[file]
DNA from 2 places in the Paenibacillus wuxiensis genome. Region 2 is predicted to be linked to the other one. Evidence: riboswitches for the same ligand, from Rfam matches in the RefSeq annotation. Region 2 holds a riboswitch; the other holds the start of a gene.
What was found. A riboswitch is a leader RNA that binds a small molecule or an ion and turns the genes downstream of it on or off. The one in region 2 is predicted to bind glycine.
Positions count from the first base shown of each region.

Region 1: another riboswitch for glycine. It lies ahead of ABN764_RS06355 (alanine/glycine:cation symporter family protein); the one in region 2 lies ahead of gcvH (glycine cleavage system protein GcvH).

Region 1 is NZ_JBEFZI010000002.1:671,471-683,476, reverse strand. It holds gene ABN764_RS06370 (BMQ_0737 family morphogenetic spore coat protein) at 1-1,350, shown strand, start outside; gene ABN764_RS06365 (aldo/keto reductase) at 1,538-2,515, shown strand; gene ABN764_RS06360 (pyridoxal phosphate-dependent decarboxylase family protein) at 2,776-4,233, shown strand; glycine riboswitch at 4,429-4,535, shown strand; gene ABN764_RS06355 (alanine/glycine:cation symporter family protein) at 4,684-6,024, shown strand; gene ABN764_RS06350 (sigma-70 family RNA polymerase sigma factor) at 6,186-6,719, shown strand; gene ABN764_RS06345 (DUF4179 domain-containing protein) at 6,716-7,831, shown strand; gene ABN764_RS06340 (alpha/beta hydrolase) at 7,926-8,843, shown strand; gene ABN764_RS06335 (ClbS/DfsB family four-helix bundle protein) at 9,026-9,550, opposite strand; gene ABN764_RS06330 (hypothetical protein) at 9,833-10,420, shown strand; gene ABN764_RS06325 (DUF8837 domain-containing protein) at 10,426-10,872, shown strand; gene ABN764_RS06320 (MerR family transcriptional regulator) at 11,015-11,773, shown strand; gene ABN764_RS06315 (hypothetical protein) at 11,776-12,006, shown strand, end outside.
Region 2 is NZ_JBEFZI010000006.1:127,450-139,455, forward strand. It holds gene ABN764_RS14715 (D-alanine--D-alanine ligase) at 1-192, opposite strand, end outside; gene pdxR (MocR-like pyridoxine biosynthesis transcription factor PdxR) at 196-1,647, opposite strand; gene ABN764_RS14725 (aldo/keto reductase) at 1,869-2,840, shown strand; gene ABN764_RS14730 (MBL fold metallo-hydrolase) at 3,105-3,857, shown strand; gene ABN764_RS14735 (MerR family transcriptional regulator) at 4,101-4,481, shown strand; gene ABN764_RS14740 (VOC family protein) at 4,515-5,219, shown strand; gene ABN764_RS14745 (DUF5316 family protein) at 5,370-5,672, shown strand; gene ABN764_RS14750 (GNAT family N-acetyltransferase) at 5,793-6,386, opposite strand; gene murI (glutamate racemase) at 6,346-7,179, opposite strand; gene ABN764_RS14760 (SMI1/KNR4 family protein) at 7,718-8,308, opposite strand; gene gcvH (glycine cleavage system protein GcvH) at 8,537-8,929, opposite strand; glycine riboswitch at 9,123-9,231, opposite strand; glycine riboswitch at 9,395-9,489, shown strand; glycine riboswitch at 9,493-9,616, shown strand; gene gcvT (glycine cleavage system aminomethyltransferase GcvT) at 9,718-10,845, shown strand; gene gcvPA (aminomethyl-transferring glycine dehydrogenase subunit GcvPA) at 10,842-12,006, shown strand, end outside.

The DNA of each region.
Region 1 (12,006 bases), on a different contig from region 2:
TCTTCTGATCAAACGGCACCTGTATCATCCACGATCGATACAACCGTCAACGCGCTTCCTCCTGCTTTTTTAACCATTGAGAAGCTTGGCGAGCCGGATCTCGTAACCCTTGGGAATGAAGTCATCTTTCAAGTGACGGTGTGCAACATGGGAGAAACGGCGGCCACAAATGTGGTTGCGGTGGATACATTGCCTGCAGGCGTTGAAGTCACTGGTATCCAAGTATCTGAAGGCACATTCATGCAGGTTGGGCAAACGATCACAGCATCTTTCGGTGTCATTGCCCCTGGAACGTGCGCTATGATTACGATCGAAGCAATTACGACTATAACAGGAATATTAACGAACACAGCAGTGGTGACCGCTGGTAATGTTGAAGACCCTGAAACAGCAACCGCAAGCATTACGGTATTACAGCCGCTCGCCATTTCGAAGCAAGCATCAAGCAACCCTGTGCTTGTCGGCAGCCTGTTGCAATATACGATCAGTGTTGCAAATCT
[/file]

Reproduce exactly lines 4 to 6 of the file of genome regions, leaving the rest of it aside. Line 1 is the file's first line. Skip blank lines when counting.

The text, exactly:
Region 1: another riboswitch for glycine. It lies ahead of ABN764_RS06355 (alanine/glycine:cation symporter family protein); the one in region 2 lies ahead of gcvH (glycine cleavage system protein GcvH).

Region 1 is NZ_JBEFZI010000002.1:671,471-683,476, reverse strand. It holds gene ABN764_RS06370 (BMQ_0737 family morphogenetic spore coat protein) at 1-1,350, shown strand, start outside; gene ABN764_RS06365 (aldo/keto reductase) at 1,538-2,515, shown strand; gene ABN764_RS06360 (pyridoxal phosphate-dependent decarboxylase family protein) at 2,776-4,233, shown strand; glycine riboswitch at 4,429-4,535, shown strand; gene ABN764_RS06355 (alanine/glycine:cation symporter family protein) at 4,684-6,024, shown strand; gene ABN764_RS06350 (sigma-70 family RNA polymerase sigma factor) at 6,186-6,719, shown strand; gene ABN764_RS06345 (DUF4179 domain-containing protein) at 6,716-7,831, shown strand; gene ABN764_RS06340 (alpha/beta hydrolase) at 7,926-8,843, shown strand; gene ABN764_RS06335 (ClbS/DfsB family four-helix bundle protein) at 9,026-9,550, opposite strand; gene ABN764_RS06330 (hypothetical protein) at 9,833-10,420, shown strand; gene ABN764_RS06325 (DUF8837 domain-containing protein) at 10,426-10,872, shown strand; gene ABN764_RS06320 (MerR family transcriptional regulator) at 11,015-11,773, shown strand; gene ABN764_RS06315 (hypothetical protein) at 11,776-12,006, shown strand, end outside.
Region 2 is NZ_JBEFZI010000006.1:127,450-139,455, forward strand. It holds gene ABN764_RS14715 (D-alanine--D-alanine ligase) at 1-192, opposite strand, end outside; gene pdxR (MocR-like pyridoxine biosynthesis transcription factor PdxR) at 196-1,647, opposite strand; gene ABN764_RS14725 (aldo/keto reductase) at 1,869-2,840, shown strand; gene ABN764_RS14730 (MBL fold metallo-hydrolase) at 3,105-3,857, shown strand; gene ABN764_RS14735 (MerR family transcriptional regulator) at 4,101-4,481, shown strand; gene ABN764_RS14740 (VOC family protein) at 4,515-5,219, shown strand; gene ABN764_RS14745 (DUF5316 family protein) at 5,370-5,672, shown strand; gene ABN764_RS14750 (GNAT family N-acetyltransferase) at 5,793-6,386, opposite strand; gene murI (glutamate racemase) at 6,346-7,179, opposite strand; gene ABN764_RS14760 (SMI1/KNR4 family protein) at 7,718-8,308, opposite strand; gene gcvH (glycine cleavage system protein GcvH) at 8,537-8,929, opposite strand; glycine riboswitch at 9,123-9,231, opposite strand; glycine riboswitch at 9,395-9,489, shown strand; glycine riboswitch at 9,493-9,616, shown strand; gene gcvT (glycine cleavage system aminomethyltransferase GcvT) at 9,718-10,845, shown strand; gene gcvPA (aminomethyl-transferring glycine dehydrogenase subunit GcvPA) at 10,842-12,006, shown strand, end outside.